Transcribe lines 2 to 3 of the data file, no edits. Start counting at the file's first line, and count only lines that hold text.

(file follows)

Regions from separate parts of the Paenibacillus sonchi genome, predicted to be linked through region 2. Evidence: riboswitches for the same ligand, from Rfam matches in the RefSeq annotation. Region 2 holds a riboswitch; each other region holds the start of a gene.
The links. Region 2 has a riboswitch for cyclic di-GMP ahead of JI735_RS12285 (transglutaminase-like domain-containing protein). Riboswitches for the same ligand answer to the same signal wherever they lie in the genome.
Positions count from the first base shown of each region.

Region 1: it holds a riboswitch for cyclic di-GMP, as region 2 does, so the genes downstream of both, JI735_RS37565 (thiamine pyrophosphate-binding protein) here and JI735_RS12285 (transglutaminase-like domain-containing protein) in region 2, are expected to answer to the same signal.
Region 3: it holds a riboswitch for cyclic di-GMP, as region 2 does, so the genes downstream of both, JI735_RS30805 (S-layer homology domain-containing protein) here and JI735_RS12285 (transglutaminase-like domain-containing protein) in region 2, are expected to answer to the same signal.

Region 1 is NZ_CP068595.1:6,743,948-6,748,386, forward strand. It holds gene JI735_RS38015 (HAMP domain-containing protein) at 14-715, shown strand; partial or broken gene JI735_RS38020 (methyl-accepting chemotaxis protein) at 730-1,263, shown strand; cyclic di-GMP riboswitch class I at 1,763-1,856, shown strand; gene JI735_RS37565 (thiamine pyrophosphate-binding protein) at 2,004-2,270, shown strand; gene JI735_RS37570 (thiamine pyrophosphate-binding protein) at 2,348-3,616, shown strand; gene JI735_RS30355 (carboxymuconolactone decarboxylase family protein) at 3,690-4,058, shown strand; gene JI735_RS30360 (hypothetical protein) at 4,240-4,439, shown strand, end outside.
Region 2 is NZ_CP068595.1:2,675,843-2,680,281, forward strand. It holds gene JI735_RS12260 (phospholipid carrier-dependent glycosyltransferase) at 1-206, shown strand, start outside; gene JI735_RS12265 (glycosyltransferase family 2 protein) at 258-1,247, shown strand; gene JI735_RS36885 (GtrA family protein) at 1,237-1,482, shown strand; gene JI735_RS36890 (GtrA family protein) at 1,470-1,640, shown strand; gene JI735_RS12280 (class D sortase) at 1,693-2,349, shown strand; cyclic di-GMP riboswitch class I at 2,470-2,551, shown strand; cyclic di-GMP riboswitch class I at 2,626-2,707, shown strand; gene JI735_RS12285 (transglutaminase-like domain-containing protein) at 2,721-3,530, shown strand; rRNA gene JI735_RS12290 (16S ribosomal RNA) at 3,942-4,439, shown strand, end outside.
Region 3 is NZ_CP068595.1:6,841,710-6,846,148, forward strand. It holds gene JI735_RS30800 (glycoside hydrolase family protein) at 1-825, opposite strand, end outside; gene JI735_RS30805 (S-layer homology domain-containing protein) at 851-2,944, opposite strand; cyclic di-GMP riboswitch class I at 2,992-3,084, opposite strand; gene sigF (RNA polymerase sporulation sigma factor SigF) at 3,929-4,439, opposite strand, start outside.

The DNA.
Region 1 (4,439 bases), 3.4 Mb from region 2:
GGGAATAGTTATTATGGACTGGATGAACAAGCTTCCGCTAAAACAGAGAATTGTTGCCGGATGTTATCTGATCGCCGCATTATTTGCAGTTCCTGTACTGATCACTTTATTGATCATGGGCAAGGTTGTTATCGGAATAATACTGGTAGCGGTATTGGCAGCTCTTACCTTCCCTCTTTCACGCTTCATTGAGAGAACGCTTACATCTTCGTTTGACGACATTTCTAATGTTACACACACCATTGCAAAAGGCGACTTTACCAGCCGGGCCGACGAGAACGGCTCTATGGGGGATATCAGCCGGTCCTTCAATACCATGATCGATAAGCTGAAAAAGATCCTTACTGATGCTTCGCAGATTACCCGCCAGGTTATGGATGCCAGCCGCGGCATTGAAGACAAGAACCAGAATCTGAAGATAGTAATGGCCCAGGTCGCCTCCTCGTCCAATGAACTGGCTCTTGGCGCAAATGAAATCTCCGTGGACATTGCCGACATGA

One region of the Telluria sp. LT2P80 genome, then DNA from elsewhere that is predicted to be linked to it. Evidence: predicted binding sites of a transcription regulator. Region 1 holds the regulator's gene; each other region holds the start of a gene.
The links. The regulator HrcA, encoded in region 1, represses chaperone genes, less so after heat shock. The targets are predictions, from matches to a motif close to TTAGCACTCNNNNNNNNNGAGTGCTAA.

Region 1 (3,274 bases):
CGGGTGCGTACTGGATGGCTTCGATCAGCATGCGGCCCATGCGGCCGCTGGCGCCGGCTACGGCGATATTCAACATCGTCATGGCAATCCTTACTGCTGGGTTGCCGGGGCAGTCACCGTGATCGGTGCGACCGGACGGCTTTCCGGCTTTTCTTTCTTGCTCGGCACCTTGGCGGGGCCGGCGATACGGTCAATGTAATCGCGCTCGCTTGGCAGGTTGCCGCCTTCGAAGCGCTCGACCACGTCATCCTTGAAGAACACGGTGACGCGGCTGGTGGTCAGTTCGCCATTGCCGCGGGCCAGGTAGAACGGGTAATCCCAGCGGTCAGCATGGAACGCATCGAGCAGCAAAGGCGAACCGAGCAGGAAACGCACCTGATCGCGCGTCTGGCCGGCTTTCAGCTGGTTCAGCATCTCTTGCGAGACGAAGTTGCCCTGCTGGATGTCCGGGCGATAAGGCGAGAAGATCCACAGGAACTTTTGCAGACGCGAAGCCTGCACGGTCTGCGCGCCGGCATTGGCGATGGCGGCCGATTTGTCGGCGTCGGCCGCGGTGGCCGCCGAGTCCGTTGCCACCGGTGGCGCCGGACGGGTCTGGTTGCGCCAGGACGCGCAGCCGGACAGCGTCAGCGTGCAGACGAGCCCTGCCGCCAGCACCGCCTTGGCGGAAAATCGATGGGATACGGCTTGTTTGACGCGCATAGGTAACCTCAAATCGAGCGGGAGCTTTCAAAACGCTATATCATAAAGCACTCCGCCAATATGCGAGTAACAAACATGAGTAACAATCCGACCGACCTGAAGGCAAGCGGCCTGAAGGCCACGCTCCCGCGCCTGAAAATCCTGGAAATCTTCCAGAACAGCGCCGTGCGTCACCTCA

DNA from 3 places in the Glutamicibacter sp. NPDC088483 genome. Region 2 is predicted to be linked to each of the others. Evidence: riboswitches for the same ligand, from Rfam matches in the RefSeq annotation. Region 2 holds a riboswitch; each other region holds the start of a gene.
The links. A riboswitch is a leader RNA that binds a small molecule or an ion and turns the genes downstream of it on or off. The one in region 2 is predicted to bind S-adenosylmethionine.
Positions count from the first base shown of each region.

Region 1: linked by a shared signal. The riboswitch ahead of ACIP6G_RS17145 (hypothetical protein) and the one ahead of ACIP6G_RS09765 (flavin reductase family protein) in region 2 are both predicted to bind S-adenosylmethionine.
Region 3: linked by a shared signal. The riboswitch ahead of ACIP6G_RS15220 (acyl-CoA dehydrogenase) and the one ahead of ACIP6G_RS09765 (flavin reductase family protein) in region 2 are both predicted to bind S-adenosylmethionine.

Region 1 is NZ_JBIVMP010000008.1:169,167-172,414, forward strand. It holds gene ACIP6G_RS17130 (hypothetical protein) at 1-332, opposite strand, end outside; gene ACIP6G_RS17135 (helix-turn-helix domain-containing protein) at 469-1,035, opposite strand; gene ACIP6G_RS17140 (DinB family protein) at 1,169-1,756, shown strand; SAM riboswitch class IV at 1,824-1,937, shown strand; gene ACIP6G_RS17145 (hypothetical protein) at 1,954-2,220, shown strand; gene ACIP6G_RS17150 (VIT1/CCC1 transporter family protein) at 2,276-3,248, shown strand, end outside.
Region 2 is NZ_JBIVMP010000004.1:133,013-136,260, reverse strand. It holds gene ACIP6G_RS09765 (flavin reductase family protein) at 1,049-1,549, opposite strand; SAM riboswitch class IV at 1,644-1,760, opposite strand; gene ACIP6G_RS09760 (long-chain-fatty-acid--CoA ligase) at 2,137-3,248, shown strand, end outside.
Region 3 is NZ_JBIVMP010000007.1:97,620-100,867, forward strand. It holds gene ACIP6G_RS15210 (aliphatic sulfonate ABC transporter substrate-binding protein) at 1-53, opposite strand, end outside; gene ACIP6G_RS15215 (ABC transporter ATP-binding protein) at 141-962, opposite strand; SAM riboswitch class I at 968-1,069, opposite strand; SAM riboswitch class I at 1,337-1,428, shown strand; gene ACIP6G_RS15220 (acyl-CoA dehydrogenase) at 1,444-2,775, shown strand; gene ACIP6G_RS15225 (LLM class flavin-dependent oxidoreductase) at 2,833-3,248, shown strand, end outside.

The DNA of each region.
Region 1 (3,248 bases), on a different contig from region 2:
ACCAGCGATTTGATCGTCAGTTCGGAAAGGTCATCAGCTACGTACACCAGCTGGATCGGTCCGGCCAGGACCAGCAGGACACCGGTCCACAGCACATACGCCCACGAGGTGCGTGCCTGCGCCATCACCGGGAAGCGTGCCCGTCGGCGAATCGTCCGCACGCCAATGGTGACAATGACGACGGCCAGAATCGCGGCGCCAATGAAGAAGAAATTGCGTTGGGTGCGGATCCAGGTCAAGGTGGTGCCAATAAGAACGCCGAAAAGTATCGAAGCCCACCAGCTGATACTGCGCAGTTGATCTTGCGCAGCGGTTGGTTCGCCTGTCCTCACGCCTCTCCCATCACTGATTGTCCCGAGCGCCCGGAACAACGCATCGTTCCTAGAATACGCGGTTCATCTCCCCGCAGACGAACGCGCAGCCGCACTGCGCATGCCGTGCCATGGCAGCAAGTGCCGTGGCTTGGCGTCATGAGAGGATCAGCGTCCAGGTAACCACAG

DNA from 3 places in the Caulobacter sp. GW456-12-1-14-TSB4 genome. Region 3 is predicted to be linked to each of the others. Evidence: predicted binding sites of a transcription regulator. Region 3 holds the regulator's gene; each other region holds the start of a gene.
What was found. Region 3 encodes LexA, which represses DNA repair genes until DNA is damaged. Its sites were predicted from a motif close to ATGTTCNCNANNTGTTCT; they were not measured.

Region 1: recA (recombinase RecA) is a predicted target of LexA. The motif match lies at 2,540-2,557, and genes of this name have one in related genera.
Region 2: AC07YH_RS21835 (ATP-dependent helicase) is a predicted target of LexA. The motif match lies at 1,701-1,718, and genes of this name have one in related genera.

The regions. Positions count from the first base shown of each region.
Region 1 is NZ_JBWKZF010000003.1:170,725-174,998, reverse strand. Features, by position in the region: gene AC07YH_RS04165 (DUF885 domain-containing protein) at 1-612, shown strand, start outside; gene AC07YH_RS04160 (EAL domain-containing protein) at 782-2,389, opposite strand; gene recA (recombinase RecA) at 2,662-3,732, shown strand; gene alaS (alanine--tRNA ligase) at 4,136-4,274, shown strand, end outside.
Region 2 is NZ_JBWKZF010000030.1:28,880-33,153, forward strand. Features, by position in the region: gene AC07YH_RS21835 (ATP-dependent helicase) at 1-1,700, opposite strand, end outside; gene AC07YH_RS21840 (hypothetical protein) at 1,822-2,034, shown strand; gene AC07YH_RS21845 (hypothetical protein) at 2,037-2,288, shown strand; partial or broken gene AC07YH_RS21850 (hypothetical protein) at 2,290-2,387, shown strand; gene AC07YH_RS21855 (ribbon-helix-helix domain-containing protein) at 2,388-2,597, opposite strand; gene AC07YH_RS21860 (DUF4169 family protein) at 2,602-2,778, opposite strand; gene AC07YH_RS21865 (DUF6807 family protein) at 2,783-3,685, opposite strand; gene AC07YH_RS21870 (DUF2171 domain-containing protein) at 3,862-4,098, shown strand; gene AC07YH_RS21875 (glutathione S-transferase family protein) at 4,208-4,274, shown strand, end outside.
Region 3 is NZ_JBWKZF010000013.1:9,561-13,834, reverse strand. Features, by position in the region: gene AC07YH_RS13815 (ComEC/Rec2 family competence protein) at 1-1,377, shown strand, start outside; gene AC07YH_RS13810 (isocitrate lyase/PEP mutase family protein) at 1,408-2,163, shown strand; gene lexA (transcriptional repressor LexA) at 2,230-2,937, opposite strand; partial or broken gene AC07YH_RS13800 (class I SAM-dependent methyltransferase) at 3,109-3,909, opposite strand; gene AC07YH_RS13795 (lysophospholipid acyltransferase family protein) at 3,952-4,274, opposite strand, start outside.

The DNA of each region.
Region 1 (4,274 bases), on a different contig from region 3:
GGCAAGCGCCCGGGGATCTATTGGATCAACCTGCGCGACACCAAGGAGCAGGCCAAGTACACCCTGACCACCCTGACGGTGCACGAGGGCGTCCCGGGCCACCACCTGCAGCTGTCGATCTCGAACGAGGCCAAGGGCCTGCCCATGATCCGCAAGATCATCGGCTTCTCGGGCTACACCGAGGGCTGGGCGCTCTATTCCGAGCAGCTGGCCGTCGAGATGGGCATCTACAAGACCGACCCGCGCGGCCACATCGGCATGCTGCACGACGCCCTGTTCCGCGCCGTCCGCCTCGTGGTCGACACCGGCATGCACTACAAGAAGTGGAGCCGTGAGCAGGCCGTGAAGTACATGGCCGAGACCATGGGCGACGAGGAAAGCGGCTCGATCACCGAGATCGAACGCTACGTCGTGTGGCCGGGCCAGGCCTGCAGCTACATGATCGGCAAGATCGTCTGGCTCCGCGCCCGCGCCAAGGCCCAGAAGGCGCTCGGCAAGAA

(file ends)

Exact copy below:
The links. Region 2 has a riboswitch for cyclic di-GMP ahead of JI735_RS12285 (transglutaminase-like domain-containing protein). Riboswitches for the same ligand answer to the same signal wherever they lie in the genome.
Positions count from the first base shown of each region.